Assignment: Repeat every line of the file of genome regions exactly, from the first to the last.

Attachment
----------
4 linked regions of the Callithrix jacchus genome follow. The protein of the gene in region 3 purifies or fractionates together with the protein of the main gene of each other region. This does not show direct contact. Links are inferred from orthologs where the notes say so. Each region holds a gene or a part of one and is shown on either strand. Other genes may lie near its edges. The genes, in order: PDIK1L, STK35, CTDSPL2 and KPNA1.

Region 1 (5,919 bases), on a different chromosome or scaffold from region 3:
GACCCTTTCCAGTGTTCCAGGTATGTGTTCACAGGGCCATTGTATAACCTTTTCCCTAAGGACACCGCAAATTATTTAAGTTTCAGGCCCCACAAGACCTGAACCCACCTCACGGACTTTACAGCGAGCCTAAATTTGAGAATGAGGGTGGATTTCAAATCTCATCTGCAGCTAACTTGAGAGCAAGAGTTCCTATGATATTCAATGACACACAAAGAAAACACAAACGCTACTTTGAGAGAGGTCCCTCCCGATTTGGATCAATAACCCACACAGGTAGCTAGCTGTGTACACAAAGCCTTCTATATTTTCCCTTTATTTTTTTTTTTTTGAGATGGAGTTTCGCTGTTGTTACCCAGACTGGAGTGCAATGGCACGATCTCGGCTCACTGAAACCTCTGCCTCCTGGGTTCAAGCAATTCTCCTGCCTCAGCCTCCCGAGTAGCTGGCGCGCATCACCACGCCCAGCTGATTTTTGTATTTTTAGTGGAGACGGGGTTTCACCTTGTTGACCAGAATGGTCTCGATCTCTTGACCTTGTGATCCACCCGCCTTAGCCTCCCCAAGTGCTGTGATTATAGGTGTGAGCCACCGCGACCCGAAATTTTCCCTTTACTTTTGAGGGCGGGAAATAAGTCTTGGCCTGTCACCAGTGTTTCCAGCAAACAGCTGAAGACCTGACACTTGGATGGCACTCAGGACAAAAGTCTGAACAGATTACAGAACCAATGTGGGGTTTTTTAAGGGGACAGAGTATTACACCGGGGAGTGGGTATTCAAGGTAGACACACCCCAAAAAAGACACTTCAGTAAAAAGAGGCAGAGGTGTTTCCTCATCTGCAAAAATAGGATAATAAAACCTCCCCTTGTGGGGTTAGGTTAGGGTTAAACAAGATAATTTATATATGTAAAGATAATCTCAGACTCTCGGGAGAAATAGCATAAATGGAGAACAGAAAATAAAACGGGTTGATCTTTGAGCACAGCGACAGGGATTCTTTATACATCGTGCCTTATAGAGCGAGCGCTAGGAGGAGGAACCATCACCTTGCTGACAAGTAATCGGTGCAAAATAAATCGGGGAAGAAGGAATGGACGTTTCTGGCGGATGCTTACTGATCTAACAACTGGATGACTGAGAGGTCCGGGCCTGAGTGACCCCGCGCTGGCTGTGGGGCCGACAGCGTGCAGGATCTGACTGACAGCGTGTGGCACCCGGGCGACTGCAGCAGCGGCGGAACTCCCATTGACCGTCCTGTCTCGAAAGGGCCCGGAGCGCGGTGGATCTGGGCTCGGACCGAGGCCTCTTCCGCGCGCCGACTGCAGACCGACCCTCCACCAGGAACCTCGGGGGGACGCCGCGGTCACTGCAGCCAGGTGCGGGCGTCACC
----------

4 linked regions of the Callithrix jacchus genome follow. The protein of the gene in region 3 purifies or fractionates together with the protein of the main gene of each other region. This does not show direct contact. Links are inferred from orthologs where the notes say so. Each region holds a gene or a part of one and is shown on either strand. Other genes may lie near its edges. The genes, in order: PDIK1L, STK35, CTDSPL2 and KPNA1.

Region 1 (5,919 bases), on a different chromosome or scaffold from region 3:
GACCCTTTCCAGTGTTCCAGGTATGTGTTCACAGGGCCATTGTATAACCTTTTCCCTAAGGACACCGCAAATTATTTAAGTTTCAGGCCCCACAAGACCTGAACCCACCTCACGGACTTTACAGCGAGCCTAAATTTGAGAATGAGGGTGGATTTCAAATCTCATCTGCAGCTAACTTGAGAGCAAGAGTTCCTATGATATTCAATGACACACAAAGAAAACACAAACGCTACTTTGAGAGAGGTCCCTCCCGATTTGGATCAATAACCCACACAGGTAGCTAGCTGTGTACACAAAGCCTTCTATATTTTCCCTTTATTTTTTTTTTTTTGAGATGGAGTTTCGCTGTTGTTACCCAGACTGGAGTGCAATGGCACGATCTCGGCTCACTGAAACCTCTGCCTCCTGGGTTCAAGCAATTCTCCTGCCTCAGCCTCCCGAGTAGCTGGCGCGCATCACCACGCCCAGCTGATTTTTGTATTTTTAGTGGAGACGGGGTTTCACCTTGTTGACCAGAATGGTCTCGATCTCTTGACCTTGTGATCCACCCGCCTTAGCCTCCCCAAGTGCTGTGATTATAGGTGTGAGCCACCGCGACCCGAAATTTTCCCTTTACTTTTGAGGGCGGGAAATAAGTCTTGGCCTGTCACCAGTGTTTCCAGCAAACAGCTGAAGACCTGACACTTGGATGGCACTCAGGACAAAAGTCTGAACAGATTACAGAACCAATGTGGGGTTTTTTAAGGGGACAGAGTATTACACCGGGGAGTGGGTATTCAAGGTAGACACACCCCAAAAAAGACACTTCAGTAAAAAGAGGCAGAGGTGTTTCCTCATCTGCAAAAATAGGATAATAAAACCTCCCCTTGTGGGGTTAGGTTAGGGTTAAACAAGATAATTTATATATGTAAAGATAATCTCAGACTCTCGGGAGAAATAGCATAAATGGAGAACAGAAAATAAAACGGGTTGATCTTTGAGCACAGCGACAGGGATTCTTTATACATCGTGCCTTATAGAGCGAGCGCTAGGAGGAGGAACCATCACCTTGCTGACAAGTAATCGGTGCAAAATAAATCGGGGAAGAAGGAATGGACGTTTCTGGCGGATGCTTACTGATCTAACAACTGGATGACTGAGAGGTCCGGGCCTGAGTGACCCCGCGCTGGCTGTGGGGCCGACAGCGTGCAGGATCTGACTGACAGCGTGTGGCACCCGGGCGACTGCAGCAGCGGCGGAACTCCCATTGACCGTCCTGTCTCGAAAGGGCCCGGAGCGCGGTGGATCTGGGCTCGGACCGAGGCCTCTTCCGCGCGCCGACTGCAGACCGACCCTCCACCAGGAACCTCGGGGGGACGCCGCGGTCACTGCAGCCAGGTGCGGGCGTCACC